Earlier this week, businessman Ryan Simonetti had a very unpleasant ride in an Uber. In an attempt to avoid a fine, the driver of his hired car kidnapped Simonetti and his two colleagues, taking them across state lines as a taxi inspector tracked behind him. Since the incident, Uber has fired the driver, but the situation has called into question Uber's vetting process for their drivers.
As Simonetti and his two coworkers approached the car they had ordered from UberBLACK, they noticed a D.C. taxi inspector speaking to their driver. It seemed the inspector requested some documents, and after the Uber driver handed them over, he took off with the passengers instead of waiting for the inspector to check the paperwork. After the Uber driver sped away, the inspector turned on his police lights and began trailing them.
Simonetti asked the driver what was going on, and if the inspector was a police officer, to which the Uber driver replied, "Oh no, he’s not a real cop. I’m sorry, we’re going to have to run this red light." The driver was going "well above the speed limit," and the passengers were asking him to slow down just enough so they could safely jump out of the vehicle. Instead, the driver continued through traffic, narrowly missing other vehicles.
Simonetti even attempted to physically force the drivers leg onto the brake pedal, before the driver finally pulled into an exit ramp. The inspector then pulled in front of the Uber, and the passengers were able to narrowly escape. However, the Uber driver wasn't quite finished yet, and decided to drive up the exit ramp the wrong way, crossing state lines into Virginia. The inspector stayed with the passengers.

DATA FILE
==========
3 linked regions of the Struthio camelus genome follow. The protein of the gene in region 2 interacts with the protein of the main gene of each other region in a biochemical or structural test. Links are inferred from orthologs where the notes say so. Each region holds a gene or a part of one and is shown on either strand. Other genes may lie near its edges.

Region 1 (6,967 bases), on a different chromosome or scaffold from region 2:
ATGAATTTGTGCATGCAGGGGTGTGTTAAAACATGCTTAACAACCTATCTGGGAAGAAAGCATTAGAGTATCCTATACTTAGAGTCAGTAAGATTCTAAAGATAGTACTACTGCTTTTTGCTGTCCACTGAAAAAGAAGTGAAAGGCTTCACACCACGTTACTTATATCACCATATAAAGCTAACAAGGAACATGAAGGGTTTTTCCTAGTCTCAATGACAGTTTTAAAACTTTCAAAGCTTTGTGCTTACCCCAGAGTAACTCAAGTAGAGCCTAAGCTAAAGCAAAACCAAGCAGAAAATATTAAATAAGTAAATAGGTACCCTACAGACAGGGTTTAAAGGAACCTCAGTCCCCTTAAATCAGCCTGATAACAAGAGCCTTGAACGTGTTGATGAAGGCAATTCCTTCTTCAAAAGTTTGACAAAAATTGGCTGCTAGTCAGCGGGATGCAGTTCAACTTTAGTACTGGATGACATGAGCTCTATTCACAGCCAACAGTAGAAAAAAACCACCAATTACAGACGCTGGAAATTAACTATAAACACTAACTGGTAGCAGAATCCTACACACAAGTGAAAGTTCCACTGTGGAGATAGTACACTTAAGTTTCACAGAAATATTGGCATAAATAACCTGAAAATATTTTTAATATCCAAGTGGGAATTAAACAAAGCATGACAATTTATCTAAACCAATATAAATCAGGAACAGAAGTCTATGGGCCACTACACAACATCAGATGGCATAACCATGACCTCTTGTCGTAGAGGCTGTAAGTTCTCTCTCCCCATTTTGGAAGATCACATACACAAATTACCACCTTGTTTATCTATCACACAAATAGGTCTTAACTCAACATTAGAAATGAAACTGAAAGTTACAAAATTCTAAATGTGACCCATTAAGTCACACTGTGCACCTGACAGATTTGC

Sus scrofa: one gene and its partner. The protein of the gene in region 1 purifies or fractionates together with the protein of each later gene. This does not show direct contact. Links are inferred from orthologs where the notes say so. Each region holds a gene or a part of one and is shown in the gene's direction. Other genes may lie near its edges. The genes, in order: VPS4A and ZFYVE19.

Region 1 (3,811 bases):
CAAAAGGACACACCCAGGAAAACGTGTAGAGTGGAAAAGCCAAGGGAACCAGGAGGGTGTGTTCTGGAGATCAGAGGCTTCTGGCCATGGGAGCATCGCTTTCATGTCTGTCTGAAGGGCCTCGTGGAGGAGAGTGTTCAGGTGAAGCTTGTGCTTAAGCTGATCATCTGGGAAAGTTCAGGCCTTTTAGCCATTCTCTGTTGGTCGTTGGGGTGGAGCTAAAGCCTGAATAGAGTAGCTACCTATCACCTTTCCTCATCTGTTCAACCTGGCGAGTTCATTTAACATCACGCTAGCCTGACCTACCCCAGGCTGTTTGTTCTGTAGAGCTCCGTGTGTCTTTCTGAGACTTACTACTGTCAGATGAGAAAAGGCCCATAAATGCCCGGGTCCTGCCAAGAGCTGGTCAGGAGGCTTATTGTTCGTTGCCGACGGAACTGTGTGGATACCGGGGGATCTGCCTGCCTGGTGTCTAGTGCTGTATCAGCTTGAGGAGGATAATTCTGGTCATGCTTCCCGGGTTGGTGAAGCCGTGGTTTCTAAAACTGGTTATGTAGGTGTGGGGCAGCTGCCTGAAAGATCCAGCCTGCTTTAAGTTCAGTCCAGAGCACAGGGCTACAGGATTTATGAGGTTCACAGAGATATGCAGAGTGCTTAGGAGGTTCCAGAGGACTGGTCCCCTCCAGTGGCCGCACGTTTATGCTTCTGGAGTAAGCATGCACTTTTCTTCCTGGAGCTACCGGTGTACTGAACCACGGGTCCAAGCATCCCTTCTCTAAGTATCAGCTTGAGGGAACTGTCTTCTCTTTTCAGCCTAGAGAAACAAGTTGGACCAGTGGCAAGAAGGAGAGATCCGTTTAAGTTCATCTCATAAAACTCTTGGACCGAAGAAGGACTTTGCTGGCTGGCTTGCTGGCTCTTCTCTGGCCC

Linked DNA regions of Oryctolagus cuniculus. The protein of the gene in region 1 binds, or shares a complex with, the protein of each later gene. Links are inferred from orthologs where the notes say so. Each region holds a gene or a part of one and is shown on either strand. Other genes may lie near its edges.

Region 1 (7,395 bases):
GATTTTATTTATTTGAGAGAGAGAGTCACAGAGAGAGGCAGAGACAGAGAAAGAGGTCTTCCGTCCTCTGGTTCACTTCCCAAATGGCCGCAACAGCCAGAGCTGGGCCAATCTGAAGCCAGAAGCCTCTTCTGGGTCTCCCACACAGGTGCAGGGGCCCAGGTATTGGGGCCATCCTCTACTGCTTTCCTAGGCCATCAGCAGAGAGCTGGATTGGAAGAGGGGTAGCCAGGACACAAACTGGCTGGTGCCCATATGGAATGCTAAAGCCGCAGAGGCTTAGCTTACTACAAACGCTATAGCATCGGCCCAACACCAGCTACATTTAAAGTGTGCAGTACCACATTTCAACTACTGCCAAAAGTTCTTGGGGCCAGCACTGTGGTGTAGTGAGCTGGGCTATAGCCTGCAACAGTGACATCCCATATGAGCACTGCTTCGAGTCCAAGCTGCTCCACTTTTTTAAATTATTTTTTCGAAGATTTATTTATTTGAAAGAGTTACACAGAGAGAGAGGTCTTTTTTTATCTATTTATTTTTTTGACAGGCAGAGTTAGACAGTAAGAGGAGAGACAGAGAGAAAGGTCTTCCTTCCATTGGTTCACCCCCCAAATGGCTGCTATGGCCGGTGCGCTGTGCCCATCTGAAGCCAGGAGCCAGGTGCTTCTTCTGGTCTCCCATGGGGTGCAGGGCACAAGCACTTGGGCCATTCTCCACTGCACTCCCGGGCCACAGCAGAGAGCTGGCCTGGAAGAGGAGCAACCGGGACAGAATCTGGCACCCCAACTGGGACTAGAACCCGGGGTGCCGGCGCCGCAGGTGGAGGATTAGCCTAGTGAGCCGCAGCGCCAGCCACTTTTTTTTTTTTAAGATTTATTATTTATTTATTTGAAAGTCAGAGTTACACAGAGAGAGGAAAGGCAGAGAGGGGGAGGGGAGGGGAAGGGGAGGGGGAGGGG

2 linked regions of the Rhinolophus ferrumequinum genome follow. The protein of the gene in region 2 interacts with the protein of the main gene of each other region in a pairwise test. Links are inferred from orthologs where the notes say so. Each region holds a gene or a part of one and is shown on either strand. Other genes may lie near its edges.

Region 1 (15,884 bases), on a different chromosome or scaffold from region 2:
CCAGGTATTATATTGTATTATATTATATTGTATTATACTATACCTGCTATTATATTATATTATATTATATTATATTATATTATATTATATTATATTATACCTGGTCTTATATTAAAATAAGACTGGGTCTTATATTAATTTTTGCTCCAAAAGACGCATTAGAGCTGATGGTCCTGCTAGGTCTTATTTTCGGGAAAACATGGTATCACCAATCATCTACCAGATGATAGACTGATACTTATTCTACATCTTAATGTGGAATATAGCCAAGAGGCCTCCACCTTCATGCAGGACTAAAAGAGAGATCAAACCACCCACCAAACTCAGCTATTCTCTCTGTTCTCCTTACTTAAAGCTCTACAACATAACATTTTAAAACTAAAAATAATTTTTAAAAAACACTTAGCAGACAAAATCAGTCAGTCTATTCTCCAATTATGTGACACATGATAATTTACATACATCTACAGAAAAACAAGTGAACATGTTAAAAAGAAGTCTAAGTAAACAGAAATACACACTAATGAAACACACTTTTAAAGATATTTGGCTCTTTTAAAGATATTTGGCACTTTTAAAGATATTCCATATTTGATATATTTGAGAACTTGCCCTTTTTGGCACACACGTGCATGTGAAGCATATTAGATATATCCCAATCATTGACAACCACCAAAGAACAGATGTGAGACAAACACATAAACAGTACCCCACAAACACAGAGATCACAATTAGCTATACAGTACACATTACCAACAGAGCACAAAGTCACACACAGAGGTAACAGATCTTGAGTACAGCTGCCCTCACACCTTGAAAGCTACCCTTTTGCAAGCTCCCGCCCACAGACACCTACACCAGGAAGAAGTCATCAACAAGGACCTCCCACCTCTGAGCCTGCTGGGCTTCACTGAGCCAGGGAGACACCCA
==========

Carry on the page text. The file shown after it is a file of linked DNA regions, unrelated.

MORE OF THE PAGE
The Uber driver's reasoning for the high speed case: if he stopped, he would get a $2,000 fine. Now, he is facing an investigation from the D.C. Taxicab commission and is no longer with Uber.
Uber spokesperson Taylor Bennett told The Wire, "Uber became aware of a potential incident involving an UberBLACK trip in Washington, D.C., yesterday afternoon. Rider safety is our #1 priority. We will cooperate with authorities in their investigation and have deactivated the driver pending the outcome."
The entire debacle began because the driver had Virginia plates, and Uber was recently banned in Virginia. The inspector was checking to make sure the pick up in D.C. was done legally, through the app, which the District allows. It seems that it was, but before the inspector could confirm, the driver took off.
Incidents like this are certainly a bad look for Uber, as they attempt to fight for the right to operate in Virginia once again. In D.C., Uber also faced mass protests last month, as cab drivers push for Uber to comply with traditional Taxi and Limousine Commission regulations.
This article is from the archive of our partner The Wire.
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